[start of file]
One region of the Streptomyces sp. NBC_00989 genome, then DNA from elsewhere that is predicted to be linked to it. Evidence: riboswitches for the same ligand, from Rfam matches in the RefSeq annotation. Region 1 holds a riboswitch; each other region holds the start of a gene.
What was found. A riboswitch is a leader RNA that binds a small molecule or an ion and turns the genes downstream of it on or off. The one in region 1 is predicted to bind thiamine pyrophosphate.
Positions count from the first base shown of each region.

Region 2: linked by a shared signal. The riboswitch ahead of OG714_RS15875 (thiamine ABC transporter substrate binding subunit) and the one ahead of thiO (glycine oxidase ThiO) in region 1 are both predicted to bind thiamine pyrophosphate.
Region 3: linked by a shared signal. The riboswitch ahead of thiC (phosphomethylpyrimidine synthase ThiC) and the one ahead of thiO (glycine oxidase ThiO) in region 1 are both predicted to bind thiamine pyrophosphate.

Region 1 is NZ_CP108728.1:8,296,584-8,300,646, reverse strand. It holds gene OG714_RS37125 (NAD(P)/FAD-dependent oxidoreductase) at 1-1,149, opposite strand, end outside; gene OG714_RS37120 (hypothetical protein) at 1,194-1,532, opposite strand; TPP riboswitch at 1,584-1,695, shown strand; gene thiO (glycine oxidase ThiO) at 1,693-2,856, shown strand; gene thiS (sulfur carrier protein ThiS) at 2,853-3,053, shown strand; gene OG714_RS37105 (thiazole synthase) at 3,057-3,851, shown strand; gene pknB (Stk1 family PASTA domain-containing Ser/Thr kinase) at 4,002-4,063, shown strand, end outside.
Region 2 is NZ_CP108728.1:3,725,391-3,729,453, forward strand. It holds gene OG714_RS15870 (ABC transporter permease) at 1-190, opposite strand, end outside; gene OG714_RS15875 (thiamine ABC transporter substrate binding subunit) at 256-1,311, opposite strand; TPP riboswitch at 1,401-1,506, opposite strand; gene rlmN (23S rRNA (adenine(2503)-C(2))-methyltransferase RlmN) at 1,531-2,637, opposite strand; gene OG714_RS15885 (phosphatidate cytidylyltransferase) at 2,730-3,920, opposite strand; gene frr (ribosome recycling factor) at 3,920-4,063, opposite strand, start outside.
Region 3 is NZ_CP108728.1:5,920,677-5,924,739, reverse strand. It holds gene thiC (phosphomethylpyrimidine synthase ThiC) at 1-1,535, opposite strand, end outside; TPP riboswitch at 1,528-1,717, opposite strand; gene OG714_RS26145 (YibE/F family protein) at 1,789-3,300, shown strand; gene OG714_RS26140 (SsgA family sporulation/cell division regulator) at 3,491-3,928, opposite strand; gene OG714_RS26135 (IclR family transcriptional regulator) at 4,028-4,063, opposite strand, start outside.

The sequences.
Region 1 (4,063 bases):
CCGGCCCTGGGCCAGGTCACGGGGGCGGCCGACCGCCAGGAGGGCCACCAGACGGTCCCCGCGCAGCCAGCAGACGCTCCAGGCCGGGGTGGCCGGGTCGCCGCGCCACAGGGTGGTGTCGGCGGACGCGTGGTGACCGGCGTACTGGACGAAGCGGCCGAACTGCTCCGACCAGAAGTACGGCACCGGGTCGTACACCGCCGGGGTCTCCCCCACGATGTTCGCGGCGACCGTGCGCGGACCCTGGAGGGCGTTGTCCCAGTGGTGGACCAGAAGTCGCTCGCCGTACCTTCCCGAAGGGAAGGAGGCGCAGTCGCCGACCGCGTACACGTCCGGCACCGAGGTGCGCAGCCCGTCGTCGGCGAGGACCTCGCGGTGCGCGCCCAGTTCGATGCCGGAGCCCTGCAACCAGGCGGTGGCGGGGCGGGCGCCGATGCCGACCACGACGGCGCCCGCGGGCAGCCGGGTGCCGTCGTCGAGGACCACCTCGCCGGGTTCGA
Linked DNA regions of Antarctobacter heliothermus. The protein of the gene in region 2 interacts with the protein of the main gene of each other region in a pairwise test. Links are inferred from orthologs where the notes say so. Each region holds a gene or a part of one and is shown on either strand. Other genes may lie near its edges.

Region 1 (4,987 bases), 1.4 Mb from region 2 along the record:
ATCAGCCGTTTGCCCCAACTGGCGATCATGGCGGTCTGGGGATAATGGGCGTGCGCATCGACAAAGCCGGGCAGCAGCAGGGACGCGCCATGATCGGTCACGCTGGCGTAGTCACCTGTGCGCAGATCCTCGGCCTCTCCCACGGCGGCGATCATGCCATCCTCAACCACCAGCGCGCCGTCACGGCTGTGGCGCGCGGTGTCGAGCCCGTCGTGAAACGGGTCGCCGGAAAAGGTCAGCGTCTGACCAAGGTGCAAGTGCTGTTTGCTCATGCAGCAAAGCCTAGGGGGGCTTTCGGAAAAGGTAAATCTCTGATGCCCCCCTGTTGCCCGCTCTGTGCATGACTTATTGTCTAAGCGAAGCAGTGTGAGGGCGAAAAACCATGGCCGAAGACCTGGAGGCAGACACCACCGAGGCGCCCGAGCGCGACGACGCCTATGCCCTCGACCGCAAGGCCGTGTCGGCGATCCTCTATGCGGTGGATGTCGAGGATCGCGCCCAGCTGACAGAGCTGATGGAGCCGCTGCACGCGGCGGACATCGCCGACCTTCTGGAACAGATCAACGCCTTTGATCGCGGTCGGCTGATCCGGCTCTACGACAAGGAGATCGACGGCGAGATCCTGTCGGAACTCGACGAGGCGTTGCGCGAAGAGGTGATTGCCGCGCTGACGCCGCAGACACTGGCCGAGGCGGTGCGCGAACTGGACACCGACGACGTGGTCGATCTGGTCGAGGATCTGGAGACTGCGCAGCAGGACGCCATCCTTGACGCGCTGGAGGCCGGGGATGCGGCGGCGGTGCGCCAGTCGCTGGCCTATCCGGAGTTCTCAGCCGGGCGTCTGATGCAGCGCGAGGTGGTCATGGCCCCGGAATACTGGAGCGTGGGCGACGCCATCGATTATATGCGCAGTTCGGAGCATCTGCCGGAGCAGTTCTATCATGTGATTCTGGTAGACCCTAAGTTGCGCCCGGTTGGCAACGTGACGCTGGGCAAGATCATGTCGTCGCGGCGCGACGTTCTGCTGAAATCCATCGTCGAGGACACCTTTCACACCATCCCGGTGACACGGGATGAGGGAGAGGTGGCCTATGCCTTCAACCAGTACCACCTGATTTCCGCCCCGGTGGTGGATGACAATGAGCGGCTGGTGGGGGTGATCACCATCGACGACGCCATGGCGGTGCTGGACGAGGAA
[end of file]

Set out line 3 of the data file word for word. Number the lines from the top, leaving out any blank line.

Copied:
Positions count from the first base shown of each region.